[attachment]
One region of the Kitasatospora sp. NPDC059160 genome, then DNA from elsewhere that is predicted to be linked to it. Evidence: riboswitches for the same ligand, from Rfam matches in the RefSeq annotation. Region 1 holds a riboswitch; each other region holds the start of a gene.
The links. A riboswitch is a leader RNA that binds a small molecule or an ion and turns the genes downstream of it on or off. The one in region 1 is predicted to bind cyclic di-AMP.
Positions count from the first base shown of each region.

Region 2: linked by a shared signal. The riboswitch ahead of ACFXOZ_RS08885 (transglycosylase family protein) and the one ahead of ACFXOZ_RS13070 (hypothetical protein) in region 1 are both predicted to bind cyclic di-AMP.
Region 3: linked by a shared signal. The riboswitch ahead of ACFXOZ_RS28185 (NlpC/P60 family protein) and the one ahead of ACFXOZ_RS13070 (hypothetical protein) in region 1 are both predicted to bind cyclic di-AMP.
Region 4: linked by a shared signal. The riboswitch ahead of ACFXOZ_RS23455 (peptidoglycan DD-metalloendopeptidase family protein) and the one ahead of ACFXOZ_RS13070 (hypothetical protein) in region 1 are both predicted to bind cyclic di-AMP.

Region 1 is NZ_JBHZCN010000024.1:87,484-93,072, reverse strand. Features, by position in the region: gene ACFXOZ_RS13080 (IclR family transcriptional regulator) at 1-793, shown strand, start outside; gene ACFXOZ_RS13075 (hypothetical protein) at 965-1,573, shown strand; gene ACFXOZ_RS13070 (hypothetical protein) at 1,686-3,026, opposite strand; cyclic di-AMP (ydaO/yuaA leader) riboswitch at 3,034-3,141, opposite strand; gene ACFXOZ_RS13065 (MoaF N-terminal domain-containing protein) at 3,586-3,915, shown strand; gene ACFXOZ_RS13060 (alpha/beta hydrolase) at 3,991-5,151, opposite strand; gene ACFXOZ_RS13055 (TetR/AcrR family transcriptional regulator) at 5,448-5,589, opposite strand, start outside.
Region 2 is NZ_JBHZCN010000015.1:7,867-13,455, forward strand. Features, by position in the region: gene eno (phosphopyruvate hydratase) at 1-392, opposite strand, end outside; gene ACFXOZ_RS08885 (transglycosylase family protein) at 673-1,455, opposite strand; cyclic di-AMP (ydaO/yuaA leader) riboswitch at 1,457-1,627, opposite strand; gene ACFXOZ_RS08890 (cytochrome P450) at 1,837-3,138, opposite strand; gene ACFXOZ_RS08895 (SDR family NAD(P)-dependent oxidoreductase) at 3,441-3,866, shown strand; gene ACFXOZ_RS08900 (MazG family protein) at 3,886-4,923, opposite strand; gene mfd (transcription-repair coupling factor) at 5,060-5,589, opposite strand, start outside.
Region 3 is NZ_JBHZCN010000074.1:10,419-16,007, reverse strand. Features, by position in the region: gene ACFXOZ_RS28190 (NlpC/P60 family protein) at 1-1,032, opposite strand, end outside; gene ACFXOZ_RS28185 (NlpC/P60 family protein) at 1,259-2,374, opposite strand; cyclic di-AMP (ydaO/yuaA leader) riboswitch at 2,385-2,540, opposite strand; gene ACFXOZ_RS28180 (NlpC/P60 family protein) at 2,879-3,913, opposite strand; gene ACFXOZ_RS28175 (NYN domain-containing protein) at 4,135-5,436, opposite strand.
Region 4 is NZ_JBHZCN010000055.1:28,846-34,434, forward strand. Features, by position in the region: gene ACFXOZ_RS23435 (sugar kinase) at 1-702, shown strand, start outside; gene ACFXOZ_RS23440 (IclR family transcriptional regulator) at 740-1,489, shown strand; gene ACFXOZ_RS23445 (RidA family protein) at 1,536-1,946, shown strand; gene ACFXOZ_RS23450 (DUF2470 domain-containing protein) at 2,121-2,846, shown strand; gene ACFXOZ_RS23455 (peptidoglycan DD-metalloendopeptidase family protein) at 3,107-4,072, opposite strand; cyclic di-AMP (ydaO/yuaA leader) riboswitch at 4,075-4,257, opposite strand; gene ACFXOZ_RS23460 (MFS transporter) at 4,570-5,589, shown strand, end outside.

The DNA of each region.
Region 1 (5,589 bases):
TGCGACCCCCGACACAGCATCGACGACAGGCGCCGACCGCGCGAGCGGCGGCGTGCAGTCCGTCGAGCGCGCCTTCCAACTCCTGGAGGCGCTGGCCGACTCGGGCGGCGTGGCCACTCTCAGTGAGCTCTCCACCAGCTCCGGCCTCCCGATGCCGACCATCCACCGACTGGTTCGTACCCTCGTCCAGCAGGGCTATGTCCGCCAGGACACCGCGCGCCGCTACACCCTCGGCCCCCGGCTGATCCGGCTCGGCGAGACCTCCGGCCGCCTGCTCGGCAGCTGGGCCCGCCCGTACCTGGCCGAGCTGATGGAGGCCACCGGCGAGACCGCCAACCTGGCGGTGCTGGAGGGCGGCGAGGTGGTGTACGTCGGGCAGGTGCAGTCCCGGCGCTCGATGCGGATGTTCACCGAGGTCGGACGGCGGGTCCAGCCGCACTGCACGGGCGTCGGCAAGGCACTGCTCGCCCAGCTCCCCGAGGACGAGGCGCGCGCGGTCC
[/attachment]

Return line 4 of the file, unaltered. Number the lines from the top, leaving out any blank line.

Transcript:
Region 2: linked by a shared signal. The riboswitch ahead of ACFXOZ_RS08885 (transglycosylase family protein) and the one ahead of ACFXOZ_RS13070 (hypothetical protein) in region 1 are both predicted to bind cyclic di-AMP.